Brazil has seen extensive legal changes and enforcement efforts against corruption over the past few years. As a result, local and multinational companies active in the region have increased their anti-corruption compliance efforts, particularly by introducing more frequent and comprehensive anti-corruption risk assessments and touchpoints with government entities and officials, as well as strengthening their anti-corruption compliance programmes.
Despite the steps taken by Brazil to fight corruption in recent years, it remains one of the main challenges for the country. Mindful of this, the new government – which came into power in 2018 on the back of its vow to fight corruption – has promised a series of measures to tackle the issue. The measures include toughening prison sentences for corruption-related crimes, separating investigations involving high-level officials and making illegal campaign donations a criminal offence.
The new year started with a new government taking office. Naturally, this has led many to speculate what the government's priorities and policies will be. In particular, enforcement policies are receiving more attention than during previous inaugurations, largely due to the widespread corruption scandal following Operation Car Wash and the appointment of Sergio Moro (former lead judge overseeing Operation Car Wash) as the minister of justice.
The Superior Court of Justice recently appraised a noticeable theme regarding personal data protection from a criminal law perspective: the validity of police evidence obtained from smartphones without a specific judicial order to do so. The precedent has had a strong effect on investigations of varying scope and importance. Two recent examples occurred in the wake of high-profile anti-corruption and anti-money laundering investigations.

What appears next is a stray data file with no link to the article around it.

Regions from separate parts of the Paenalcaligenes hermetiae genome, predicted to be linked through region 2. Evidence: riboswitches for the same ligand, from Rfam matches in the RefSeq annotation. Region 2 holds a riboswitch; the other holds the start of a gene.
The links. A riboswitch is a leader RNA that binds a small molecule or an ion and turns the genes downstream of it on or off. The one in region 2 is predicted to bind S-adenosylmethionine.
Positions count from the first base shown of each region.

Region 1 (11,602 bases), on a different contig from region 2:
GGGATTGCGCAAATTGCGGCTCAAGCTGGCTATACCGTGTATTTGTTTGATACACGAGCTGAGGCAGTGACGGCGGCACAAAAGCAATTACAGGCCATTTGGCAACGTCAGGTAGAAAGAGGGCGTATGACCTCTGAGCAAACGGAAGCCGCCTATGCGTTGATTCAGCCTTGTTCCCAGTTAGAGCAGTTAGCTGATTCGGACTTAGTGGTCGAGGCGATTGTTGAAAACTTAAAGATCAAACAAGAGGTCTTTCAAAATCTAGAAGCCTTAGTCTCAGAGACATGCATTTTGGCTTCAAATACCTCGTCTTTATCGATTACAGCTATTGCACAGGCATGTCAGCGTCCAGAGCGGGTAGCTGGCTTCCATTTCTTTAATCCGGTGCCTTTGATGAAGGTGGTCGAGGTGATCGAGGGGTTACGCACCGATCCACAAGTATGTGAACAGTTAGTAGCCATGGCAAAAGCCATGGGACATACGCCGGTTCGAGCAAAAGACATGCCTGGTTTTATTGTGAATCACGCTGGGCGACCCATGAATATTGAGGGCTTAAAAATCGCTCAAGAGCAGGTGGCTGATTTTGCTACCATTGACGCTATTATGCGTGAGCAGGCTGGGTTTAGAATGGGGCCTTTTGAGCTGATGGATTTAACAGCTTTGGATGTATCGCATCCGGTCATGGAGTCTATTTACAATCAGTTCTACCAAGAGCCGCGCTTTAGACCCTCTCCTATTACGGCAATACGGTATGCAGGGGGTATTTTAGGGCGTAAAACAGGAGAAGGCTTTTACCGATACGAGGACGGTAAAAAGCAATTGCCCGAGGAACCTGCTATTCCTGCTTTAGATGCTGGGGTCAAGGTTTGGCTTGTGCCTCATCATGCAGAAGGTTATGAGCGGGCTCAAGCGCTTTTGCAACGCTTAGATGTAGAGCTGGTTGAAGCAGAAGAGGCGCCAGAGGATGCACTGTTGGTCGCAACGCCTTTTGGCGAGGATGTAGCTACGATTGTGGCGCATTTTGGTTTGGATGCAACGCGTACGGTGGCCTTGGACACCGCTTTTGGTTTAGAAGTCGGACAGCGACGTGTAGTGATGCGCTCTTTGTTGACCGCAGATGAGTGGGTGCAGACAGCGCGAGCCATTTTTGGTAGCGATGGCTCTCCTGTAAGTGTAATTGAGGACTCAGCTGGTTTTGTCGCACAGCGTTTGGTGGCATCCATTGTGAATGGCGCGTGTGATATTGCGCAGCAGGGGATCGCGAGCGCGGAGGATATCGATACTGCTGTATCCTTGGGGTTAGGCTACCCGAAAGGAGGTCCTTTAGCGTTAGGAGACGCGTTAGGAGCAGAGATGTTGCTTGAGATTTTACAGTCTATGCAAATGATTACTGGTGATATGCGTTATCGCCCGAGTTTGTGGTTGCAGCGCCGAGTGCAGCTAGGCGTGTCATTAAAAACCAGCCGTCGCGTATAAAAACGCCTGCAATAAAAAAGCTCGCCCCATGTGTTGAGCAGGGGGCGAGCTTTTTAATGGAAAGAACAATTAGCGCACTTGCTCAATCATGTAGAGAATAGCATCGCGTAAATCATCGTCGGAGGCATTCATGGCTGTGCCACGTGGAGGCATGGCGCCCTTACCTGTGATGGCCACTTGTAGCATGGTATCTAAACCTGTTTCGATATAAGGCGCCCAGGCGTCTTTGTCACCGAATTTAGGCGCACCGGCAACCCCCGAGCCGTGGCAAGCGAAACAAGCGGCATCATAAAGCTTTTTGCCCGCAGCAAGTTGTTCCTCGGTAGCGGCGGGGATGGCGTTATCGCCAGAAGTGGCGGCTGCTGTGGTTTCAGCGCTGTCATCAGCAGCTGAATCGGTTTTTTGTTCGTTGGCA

A recent review has detailed the limited application of corporate criminal liability and the indirect legal consequences that companies may face following criminal investigations targeting individuals. Corporations may face harsh administrative and civil penalties for business crimes which only individuals can be held liable for. This is especially true where cross-border investigations result in white collar crime regulations becoming increasingly denationalised and tougher than ever before.
The government and the Cayman Islands Monetary Authority are well aware that it is imperative that the Cayman Islands is not only perceived to, but does in fact, play a central role in the global fight against money laundering and terrorist financing. At the same time, there is a deep understanding of the need to remain competitive and commercial. This article addresses a number of key questions concerning the 2018 amendments to Cayman's anti-money laundering regime.
In Ahmad Hamad Algosaibi & Brothers Company (AHAB) v Saad, the Grand Court found that AHAB's claims, which attempted to trace its funds into the hands of defendant SIFCO5, were "unparticularised and unprincipled". Further, AHAB was unsuccessful in establishing that funds representing traceable proceeds from the Money Exchange reached SIFCO5 or in articulating any discernible cause of action against SIFCO5 in respect of such funds.